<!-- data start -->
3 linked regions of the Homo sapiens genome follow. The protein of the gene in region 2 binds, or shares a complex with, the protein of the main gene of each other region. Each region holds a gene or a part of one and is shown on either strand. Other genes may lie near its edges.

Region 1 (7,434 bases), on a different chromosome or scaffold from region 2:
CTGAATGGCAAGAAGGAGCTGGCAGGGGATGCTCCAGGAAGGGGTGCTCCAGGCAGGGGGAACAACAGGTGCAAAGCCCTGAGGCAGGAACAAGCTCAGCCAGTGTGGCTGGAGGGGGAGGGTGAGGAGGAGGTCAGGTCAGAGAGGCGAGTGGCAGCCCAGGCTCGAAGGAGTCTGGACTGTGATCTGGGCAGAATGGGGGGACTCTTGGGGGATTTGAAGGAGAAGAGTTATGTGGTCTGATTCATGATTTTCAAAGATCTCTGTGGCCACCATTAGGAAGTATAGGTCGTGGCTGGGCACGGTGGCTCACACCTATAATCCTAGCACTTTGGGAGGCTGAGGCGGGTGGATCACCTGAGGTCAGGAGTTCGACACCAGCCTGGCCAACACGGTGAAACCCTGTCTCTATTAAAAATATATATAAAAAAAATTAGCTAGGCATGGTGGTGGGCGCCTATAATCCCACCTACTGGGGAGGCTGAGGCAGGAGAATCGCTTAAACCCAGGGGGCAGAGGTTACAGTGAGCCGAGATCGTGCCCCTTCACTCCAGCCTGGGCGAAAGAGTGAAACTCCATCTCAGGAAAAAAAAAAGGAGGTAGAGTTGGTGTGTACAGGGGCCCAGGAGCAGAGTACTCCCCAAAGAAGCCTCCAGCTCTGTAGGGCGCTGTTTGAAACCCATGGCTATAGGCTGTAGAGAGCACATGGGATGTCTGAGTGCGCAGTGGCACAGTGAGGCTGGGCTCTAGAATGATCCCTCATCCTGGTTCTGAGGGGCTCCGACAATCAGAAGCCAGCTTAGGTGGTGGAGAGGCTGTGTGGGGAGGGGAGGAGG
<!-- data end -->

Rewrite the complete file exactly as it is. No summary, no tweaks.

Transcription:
3 linked regions of the Homo sapiens genome follow. The protein of the gene in region 2 binds, or shares a complex with, the protein of the main gene of each other region. Each region holds a gene or a part of one and is shown on either strand. Other genes may lie near its edges.

Region 1 (7,434 bases), on a different chromosome or scaffold from region 2:
CTGAATGGCAAGAAGGAGCTGGCAGGGGATGCTCCAGGAAGGGGTGCTCCAGGCAGGGGGAACAACAGGTGCAAAGCCCTGAGGCAGGAACAAGCTCAGCCAGTGTGGCTGGAGGGGGAGGGTGAGGAGGAGGTCAGGTCAGAGAGGCGAGTGGCAGCCCAGGCTCGAAGGAGTCTGGACTGTGATCTGGGCAGAATGGGGGGACTCTTGGGGGATTTGAAGGAGAAGAGTTATGTGGTCTGATTCATGATTTTCAAAGATCTCTGTGGCCACCATTAGGAAGTATAGGTCGTGGCTGGGCACGGTGGCTCACACCTATAATCCTAGCACTTTGGGAGGCTGAGGCGGGTGGATCACCTGAGGTCAGGAGTTCGACACCAGCCTGGCCAACACGGTGAAACCCTGTCTCTATTAAAAATATATATAAAAAAAATTAGCTAGGCATGGTGGTGGGCGCCTATAATCCCACCTACTGGGGAGGCTGAGGCAGGAGAATCGCTTAAACCCAGGGGGCAGAGGTTACAGTGAGCCGAGATCGTGCCCCTTCACTCCAGCCTGGGCGAAAGAGTGAAACTCCATCTCAGGAAAAAAAAAAGGAGGTAGAGTTGGTGTGTACAGGGGCCCAGGAGCAGAGTACTCCCCAAAGAAGCCTCCAGCTCTGTAGGGCGCTGTTTGAAACCCATGGCTATAGGCTGTAGAGAGCACATGGGATGTCTGAGTGCGCAGTGGCACAGTGAGGCTGGGCTCTAGAATGATCCCTCATCCTGGTTCTGAGGGGCTCCGACAATCAGAAGCCAGCTTAGGTGGTGGAGAGGCTGTGTGGGGAGGGGAGGAGG